A Bunch of Bad(minton) Women

August 1, 2012

Features, Olympics

Finally! A bizarre story surfaces from the London Olympics and it’s about time. Yes, I’m supremely confident that there is some man competing under the guise of femininity in Track and Field, or that Michael Phelps’ mom is, in fact, Paula Deen but the one that broke this morning is pretty tantalizing.

4 of the competitors who were expelled from the Olympics for their match fixing.

Olympic officials have eliminated eight women from the badminton doubles competition for allegedly attempting to purposely lose a match. With the new round-robin format introduced to badminton competition this year, it is apparently advantageous to lose a match- as it sets up a meeting with a lower seed in the next round. One of the more comical (?) moments of this story takes place Tuesday night when China’s YuYang and Wang Xiaoli and South Koreans Jung Kyung-eun and Kim Ha-na faced off with both teams giving it their all to lose. They were attempting to delay a meeting with China’s Tian Quing and Zhao Yunlei until the final match, instead of the semi-finals.

With both teams gunning for failure, it was obvious to fans and judges what was really taking place. If the fans can tell you’re trying your best to blow the game, you give zero shits about the situation. Typically, I like that kind of arrogance and place it in high regard, but the Olympic games are no place for this kind of defiance.

Americans created the Olympics as a vehicle to showcase our incredible athletes, our intense national pride, and an unparalleled competitive spirit. While some parts of that last sentence may be facetious, some are actually true. No Olympian should ever, blatantly or not, deliberately fail at giving their absolute best effort in a match, game, race, or horse dancing competition. All clichés and cheesiness aside, to be given the opportunity to compete in the Olympics while gracing your national colors should considered second to none in terms of athletic honor.

With that opportunity, it is expected you represent your country in the absolute best way possible. These eight women tarnished the images of themselves and their sport by not respecting the Olympic spirit. If America, the greatest country in the universe, can field a team of NBA superstars, fresh off their long, physically and emotionally taxing seasons, who are willing to talk smack to the Dream Team and graciously play too hard against teams like Tunisia- then anything is possible. Obviously, a group of NBA players are going to be competitive to the utmost degree- a critical component to each of their successes- but it is something to be expected from every athlete competing in the Games.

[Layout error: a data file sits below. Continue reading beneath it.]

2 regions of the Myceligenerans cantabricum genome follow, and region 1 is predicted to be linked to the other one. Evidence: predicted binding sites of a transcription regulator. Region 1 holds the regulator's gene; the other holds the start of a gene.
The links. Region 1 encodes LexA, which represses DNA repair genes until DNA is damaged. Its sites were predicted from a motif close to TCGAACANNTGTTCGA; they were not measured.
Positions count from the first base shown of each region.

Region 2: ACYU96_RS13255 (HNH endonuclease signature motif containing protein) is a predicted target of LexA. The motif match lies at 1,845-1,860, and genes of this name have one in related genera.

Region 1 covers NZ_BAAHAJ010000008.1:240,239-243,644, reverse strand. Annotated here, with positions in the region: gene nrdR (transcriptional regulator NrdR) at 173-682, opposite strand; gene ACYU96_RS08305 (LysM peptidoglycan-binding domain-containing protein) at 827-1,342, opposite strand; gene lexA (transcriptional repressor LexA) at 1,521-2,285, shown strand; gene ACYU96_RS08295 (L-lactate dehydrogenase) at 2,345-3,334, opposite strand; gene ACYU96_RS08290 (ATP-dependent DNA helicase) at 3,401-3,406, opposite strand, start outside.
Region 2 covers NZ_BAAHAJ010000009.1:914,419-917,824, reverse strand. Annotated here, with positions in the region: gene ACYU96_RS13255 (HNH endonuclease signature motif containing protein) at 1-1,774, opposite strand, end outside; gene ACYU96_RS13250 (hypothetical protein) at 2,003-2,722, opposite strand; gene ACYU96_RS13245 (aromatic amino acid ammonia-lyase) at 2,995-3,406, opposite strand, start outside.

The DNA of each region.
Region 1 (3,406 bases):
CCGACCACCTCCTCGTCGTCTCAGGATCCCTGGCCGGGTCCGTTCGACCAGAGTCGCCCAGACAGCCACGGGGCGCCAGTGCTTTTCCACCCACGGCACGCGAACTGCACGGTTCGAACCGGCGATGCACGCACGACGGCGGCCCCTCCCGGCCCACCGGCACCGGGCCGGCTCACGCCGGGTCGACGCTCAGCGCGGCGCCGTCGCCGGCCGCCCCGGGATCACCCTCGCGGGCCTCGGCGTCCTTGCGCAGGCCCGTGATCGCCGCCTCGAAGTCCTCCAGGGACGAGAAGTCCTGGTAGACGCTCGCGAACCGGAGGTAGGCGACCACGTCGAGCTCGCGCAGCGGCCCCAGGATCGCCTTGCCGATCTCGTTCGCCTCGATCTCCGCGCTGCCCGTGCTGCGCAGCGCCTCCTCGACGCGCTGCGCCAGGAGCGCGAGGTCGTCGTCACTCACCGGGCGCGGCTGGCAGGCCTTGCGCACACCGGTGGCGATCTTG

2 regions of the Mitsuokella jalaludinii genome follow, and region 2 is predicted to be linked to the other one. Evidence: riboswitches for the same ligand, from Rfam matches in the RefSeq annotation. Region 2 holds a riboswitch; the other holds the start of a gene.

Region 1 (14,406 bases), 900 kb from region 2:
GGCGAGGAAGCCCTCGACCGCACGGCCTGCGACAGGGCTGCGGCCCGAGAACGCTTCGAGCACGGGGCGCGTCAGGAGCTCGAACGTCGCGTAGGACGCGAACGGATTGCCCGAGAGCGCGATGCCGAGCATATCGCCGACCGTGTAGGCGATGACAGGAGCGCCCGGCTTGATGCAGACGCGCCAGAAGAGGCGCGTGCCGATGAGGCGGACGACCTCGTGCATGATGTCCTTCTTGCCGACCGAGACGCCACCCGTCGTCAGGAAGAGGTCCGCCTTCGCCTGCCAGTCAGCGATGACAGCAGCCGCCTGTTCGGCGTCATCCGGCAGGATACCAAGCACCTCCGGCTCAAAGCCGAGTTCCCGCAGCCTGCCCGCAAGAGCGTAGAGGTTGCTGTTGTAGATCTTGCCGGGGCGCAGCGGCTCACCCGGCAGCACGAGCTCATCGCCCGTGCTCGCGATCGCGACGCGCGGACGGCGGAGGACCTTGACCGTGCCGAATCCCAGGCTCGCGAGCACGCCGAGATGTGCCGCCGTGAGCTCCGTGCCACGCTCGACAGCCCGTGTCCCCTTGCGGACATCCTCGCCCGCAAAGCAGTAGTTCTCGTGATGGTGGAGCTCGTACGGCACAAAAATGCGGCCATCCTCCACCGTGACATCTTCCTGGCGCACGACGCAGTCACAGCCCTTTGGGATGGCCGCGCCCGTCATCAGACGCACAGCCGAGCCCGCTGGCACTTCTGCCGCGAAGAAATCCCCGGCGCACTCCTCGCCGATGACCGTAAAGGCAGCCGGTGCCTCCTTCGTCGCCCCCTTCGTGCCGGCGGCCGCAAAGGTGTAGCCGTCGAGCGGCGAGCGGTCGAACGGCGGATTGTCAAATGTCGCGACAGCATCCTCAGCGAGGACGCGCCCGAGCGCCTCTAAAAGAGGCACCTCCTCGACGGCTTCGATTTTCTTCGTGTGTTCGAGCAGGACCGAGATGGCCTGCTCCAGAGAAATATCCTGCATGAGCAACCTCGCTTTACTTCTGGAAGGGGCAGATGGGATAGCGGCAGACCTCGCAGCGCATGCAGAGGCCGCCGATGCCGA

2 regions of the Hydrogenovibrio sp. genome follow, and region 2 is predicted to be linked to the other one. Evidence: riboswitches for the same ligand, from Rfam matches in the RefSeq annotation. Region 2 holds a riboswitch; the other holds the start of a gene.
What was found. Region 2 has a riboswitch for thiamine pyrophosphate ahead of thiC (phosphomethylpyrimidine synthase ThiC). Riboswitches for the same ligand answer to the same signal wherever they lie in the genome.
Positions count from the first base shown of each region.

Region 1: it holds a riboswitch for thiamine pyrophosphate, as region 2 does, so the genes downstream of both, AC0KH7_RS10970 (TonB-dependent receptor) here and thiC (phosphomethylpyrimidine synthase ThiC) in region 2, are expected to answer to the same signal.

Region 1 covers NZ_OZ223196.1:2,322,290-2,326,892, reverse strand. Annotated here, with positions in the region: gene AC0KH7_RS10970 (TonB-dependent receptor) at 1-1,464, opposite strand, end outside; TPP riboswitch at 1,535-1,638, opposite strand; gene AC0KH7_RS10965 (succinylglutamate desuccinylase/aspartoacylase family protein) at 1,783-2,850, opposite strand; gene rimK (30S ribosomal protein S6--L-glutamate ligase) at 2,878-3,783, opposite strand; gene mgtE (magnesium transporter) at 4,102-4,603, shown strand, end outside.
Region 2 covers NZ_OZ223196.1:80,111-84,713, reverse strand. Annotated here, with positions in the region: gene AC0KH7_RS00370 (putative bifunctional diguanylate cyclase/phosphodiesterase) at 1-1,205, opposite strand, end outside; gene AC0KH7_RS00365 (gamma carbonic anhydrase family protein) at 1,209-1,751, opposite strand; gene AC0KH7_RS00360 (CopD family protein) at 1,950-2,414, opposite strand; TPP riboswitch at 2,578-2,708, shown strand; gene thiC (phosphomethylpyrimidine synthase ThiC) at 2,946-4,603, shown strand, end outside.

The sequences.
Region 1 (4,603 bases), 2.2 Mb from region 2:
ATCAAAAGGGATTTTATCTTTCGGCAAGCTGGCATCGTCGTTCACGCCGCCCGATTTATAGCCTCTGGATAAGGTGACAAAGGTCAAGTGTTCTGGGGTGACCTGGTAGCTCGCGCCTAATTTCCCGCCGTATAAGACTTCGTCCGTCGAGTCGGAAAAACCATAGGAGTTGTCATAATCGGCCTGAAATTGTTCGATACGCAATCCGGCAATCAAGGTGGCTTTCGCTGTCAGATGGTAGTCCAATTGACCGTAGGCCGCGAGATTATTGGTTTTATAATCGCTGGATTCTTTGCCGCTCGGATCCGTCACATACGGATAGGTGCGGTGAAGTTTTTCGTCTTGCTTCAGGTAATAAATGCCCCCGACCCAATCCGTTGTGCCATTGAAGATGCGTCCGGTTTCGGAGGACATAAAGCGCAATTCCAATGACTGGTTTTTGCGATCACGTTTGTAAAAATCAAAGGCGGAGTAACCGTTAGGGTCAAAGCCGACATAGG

Attempting to lose anything is a foreign concept to America. Why would anyone, ever, in any situation, want to lose anything?! That is in direct conflict with American and Olympic way. I guess, what I’m trying to say is this: Olympic athletes, go ahead and take a page out of our ass-kicking-taking-names approach to (life) the Olympics and represent your country with a competitive verve that leaves audiences in awe, not severe disappointment.

Stephen Kersh lives in The United States of America and can be found on Twitter (@KaptainKersh).

Editor’s Note:

Video of the match can be found here.



, , , ,


Subscribe to our RSS feed and social profiles to receive updates.

3 Comments on “A Bunch of Bad(minton) Women”

  1. Stefan Jagot Says:

    I agree to an extent, the fact is you play to win, not to lose. Especially when you are representing your country and the sport. While there should have been more thought put into the manner these athletes should have focused on winning rather than exploiting a loophole.


  2. Anonymous Says:

    If losing one match increases your odds to make it to the finals, why wouldn’t you try to lose? It sounds like some more thought should have gone into the set up, since it was obviously advantageous to lose.



  1. Caught Red Handed: Infamous Cheating Scandals | - August 1, 2012

    […] there has been much controversy made out of the badminton match-fixing scandal. This will surely become apart of the infamous history of cheating in […]

Your Thoughts?

Fill in your details below or click an icon to log in: Logo

You are commenting using your account. Log Out /  Change )

Google+ photo

You are commenting using your Google+ account. Log Out /  Change )

Twitter picture

You are commenting using your Twitter account. Log Out /  Change )

Facebook photo

You are commenting using your Facebook account. Log Out /  Change )


Connecting to %s

%d bloggers like this: